I never thought the day would come as a parent when I had sending my kids to college on my mind. I have one word to describe it — stressful!
All you have to do is say “college” and my brain starts to hurt!
First, I went on the in-state college tour with my kids over Spring Break. Then, last night I went to a college application process workshop at the high school. And, in between, I’m talking to parents whose teens are about to graduate and go off to college. My brain is about to explode.
I’m a mess and I’m excited at the same time. I made great friends in college and have wonderful memories. I feel like I graduated with a good education, too. I look at my daughter and I see a young lady who I know will enjoy becoming independent. But I want to be at a college where she’s happy and I want her to leave school ready to enter the real world with the right skills to get a good job — isn’t that what every parent wants?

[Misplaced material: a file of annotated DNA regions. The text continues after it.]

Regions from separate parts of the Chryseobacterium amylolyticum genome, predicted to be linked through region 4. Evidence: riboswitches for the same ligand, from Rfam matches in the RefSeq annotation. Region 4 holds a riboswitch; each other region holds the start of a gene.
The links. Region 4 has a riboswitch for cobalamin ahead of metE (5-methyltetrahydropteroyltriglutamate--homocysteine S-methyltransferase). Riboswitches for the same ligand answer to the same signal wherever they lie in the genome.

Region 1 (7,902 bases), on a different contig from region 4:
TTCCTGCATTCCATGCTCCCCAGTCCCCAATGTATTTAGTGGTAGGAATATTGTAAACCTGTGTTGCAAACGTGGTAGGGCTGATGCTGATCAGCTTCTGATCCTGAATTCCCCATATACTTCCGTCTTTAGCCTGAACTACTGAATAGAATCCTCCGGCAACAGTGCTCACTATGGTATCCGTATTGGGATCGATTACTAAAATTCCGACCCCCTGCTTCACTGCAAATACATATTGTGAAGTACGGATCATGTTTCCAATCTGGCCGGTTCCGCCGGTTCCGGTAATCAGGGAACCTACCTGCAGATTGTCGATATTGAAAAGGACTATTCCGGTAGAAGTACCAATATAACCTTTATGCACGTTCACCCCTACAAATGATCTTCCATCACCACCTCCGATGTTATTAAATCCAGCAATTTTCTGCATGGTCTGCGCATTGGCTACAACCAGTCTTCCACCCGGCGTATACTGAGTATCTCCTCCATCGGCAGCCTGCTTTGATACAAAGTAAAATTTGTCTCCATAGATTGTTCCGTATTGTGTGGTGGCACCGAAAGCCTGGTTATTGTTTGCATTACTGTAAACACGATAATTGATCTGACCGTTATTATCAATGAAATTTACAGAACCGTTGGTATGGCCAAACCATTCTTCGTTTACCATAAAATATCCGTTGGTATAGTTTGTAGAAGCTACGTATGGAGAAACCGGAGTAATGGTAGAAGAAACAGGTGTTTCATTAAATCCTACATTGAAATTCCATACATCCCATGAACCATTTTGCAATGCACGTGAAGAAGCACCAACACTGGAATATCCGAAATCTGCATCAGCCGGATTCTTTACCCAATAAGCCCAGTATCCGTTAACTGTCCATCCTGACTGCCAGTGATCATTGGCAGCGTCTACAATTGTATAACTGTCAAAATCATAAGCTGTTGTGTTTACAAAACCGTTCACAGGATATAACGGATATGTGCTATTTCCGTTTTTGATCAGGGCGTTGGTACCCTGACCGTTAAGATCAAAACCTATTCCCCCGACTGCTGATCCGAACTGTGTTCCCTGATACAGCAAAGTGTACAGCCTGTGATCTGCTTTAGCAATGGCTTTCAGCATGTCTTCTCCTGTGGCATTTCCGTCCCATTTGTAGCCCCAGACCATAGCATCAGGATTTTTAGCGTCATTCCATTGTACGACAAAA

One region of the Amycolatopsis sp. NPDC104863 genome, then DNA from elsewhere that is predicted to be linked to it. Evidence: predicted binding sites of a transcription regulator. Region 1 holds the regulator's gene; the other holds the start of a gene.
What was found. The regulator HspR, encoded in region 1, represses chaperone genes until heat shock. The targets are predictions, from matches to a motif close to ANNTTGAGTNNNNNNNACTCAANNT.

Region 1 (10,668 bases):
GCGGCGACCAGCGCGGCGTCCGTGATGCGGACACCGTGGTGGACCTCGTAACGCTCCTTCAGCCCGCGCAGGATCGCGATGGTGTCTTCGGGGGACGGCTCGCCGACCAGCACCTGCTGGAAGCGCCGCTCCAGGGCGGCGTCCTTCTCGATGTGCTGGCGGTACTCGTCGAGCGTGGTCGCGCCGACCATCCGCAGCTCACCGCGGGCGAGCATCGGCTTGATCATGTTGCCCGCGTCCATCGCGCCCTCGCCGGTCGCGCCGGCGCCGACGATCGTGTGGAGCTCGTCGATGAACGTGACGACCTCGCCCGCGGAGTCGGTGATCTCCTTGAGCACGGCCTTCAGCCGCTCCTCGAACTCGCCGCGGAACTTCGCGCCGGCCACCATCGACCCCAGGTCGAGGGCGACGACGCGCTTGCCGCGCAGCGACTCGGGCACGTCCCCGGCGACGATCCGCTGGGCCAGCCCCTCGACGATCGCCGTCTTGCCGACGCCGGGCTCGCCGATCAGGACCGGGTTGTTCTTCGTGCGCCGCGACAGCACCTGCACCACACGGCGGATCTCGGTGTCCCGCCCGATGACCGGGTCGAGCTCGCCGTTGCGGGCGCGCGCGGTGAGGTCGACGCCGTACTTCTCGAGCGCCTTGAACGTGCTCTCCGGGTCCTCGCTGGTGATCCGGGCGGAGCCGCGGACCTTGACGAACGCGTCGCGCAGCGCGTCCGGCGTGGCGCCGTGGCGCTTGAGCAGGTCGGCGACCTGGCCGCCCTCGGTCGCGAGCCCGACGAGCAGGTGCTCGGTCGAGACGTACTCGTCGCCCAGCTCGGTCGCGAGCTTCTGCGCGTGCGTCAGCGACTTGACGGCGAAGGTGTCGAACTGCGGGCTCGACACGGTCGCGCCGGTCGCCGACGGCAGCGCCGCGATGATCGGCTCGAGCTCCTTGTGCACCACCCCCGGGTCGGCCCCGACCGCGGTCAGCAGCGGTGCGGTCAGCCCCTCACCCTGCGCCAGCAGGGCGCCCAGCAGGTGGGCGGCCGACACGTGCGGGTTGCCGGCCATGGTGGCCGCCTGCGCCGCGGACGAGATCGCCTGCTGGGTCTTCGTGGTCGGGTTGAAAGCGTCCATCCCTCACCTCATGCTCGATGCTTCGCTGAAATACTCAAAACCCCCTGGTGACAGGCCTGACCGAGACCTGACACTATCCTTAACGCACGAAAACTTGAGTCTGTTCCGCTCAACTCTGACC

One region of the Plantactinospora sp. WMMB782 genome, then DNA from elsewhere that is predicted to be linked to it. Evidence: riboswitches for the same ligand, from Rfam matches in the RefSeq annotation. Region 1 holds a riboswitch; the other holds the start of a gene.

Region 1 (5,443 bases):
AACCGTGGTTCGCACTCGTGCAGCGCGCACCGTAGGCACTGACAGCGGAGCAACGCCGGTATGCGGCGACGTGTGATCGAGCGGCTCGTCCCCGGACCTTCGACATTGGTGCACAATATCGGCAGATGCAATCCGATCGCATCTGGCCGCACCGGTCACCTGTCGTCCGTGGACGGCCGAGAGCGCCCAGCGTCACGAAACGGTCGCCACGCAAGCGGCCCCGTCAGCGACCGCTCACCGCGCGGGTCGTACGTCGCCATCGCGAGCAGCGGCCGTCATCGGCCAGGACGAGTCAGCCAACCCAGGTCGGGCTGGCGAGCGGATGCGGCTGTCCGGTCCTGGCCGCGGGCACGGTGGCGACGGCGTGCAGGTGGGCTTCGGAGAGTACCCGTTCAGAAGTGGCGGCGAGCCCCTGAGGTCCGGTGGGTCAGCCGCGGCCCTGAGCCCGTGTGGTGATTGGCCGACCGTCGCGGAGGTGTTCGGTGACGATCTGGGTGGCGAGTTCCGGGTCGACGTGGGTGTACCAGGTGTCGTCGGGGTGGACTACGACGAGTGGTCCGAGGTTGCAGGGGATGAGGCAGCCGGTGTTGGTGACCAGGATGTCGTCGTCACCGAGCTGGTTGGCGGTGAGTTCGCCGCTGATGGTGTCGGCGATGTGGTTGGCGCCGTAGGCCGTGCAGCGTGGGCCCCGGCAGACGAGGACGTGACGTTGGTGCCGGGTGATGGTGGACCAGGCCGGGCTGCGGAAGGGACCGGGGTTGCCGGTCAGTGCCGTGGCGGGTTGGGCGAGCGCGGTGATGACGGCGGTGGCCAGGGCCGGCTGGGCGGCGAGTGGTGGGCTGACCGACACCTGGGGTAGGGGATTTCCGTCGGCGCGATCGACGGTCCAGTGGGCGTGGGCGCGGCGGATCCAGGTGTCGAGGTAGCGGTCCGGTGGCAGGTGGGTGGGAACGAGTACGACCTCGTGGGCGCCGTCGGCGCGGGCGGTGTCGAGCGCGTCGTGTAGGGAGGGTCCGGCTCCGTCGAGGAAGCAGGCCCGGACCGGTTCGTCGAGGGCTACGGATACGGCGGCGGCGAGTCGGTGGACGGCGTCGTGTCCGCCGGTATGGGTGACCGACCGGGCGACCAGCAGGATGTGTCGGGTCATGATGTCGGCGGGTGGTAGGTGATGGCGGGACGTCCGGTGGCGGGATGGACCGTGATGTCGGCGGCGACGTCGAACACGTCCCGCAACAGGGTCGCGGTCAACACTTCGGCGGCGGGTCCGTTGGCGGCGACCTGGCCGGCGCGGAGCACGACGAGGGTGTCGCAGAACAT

Last night at the high school workshop, the presenter told parents: “The college process has never been so easy — or so hard!”
So much has changed since most parents went to college. Did you know 17 million students attended colleges last year. That’s a lot more than it was when I applied and it’s the reason that the college application process has become extremely competitive.
My daughter will be a senior, so I’m about to face round one with her: application deadlines and essay writing UGH!
Over and over, I hear the same phrase from college admissions officer. Grades are important, so are test scores. But even still, your kid has to STAND OUT. It’s that third thing that stresses me out because it seems so subjective.
And then, comes the even harder part, being on the same page as your spouse about in-state vs. out-of-state tuition, taking out college loans and applying for scholarships and financial aid.
It seems like the whole thing takes sanity survival skills. I look around and I see lots of parents who survived – whose kids are not only getting into their colleges of choice, but also getting jobs when they graduate. Those parents, they’re my heroes.